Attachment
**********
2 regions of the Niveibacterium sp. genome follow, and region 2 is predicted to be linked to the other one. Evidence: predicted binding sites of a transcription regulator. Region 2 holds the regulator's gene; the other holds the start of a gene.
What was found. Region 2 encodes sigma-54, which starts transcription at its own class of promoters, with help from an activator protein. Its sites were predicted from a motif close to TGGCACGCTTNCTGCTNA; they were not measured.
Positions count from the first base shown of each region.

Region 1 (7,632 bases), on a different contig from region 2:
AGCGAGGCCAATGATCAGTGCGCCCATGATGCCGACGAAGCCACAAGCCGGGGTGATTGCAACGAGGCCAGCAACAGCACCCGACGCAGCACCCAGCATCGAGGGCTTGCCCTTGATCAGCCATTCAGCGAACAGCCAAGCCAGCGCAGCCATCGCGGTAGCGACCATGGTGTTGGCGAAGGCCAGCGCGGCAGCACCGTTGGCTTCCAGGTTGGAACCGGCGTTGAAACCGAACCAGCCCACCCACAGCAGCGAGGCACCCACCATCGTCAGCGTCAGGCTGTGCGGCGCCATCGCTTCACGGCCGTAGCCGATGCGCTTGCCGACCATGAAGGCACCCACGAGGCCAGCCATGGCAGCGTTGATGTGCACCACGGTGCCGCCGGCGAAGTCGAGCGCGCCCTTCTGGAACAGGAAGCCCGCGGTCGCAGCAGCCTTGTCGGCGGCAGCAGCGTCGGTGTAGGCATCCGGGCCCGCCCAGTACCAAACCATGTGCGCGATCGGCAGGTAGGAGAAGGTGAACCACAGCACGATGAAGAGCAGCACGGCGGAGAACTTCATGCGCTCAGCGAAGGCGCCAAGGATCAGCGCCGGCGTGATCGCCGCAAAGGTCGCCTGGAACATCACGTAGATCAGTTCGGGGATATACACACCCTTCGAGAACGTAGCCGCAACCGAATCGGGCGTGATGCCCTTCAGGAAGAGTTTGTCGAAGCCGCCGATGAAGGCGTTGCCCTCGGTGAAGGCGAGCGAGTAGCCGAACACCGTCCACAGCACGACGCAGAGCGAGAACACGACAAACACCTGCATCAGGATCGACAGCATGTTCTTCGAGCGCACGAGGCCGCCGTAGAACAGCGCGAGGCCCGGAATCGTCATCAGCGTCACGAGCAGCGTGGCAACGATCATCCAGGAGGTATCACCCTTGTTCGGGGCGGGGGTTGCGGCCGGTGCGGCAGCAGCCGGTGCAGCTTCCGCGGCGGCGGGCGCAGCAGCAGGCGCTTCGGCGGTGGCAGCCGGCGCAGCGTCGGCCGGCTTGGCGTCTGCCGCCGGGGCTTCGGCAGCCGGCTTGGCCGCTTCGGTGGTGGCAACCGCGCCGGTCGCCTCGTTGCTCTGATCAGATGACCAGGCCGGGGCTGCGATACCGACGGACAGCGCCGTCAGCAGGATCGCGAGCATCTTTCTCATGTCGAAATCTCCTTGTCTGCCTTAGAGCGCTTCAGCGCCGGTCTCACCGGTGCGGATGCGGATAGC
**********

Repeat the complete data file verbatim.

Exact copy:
2 regions of the Niveibacterium sp. genome follow, and region 2 is predicted to be linked to the other one. Evidence: predicted binding sites of a transcription regulator. Region 2 holds the regulator's gene; the other holds the start of a gene.
What was found. Region 2 encodes sigma-54, which starts transcription at its own class of promoters, with help from an activator protein. Its sites were predicted from a motif close to TGGCACGCTTNCTGCTNA; they were not measured.
Positions count from the first base shown of each region.

Region 1 (7,632 bases), on a different contig from region 2:
AGCGAGGCCAATGATCAGTGCGCCCATGATGCCGACGAAGCCACAAGCCGGGGTGATTGCAACGAGGCCAGCAACAGCACCCGACGCAGCACCCAGCATCGAGGGCTTGCCCTTGATCAGCCATTCAGCGAACAGCCAAGCCAGCGCAGCCATCGCGGTAGCGACCATGGTGTTGGCGAAGGCCAGCGCGGCAGCACCGTTGGCTTCCAGGTTGGAACCGGCGTTGAAACCGAACCAGCCCACCCACAGCAGCGAGGCACCCACCATCGTCAGCGTCAGGCTGTGCGGCGCCATCGCTTCACGGCCGTAGCCGATGCGCTTGCCGACCATGAAGGCACCCACGAGGCCAGCCATGGCAGCGTTGATGTGCACCACGGTGCCGCCGGCGAAGTCGAGCGCGCCCTTCTGGAACAGGAAGCCCGCGGTCGCAGCAGCCTTGTCGGCGGCAGCAGCGTCGGTGTAGGCATCCGGGCCCGCCCAGTACCAAACCATGTGCGCGATCGGCAGGTAGGAGAAGGTGAACCACAGCACGATGAAGAGCAGCACGGCGGAGAACTTCATGCGCTCAGCGAAGGCGCCAAGGATCAGCGCCGGCGTGATCGCCGCAAAGGTCGCCTGGAACATCACGTAGATCAGTTCGGGGATATACACACCCTTCGAGAACGTAGCCGCAACCGAATCGGGCGTGATGCCCTTCAGGAAGAGTTTGTCGAAGCCGCCGATGAAGGCGTTGCCCTCGGTGAAGGCGAGCGAGTAGCCGAACACCGTCCACAGCACGACGCAGAGCGAGAACACGACAAACACCTGCATCAGGATCGACAGCATGTTCTTCGAGCGCACGAGGCCGCCGTAGAACAGCGCGAGGCCCGGAATCGTCATCAGCGTCACGAGCAGCGTGGCAACGATCATCCAGGAGGTATCACCCTTGTTCGGGGCGGGGGTTGCGGCCGGTGCGGCAGCAGCCGGTGCAGCTTCCGCGGCGGCGGGCGCAGCAGCAGGCGCTTCGGCGGTGGCAGCCGGCGCAGCGTCGGCCGGCTTGGCGTCTGCCGCCGGGGCTTCGGCAGCCGGCTTGGCCGCTTCGGTGGTGGCAACCGCGCCGGTCGCCTCGTTGCTCTGATCAGATGACCAGGCCGGGGCTGCGATACCGACGGACAGCGCCGTCAGCAGGATCGCGAGCATCTTTCTCATGTCGAAATCTCCTTGTCTGCCTTAGAGCGCTTCAGCGCCGGTCTCACCGGTGCGGATGCGGATAGC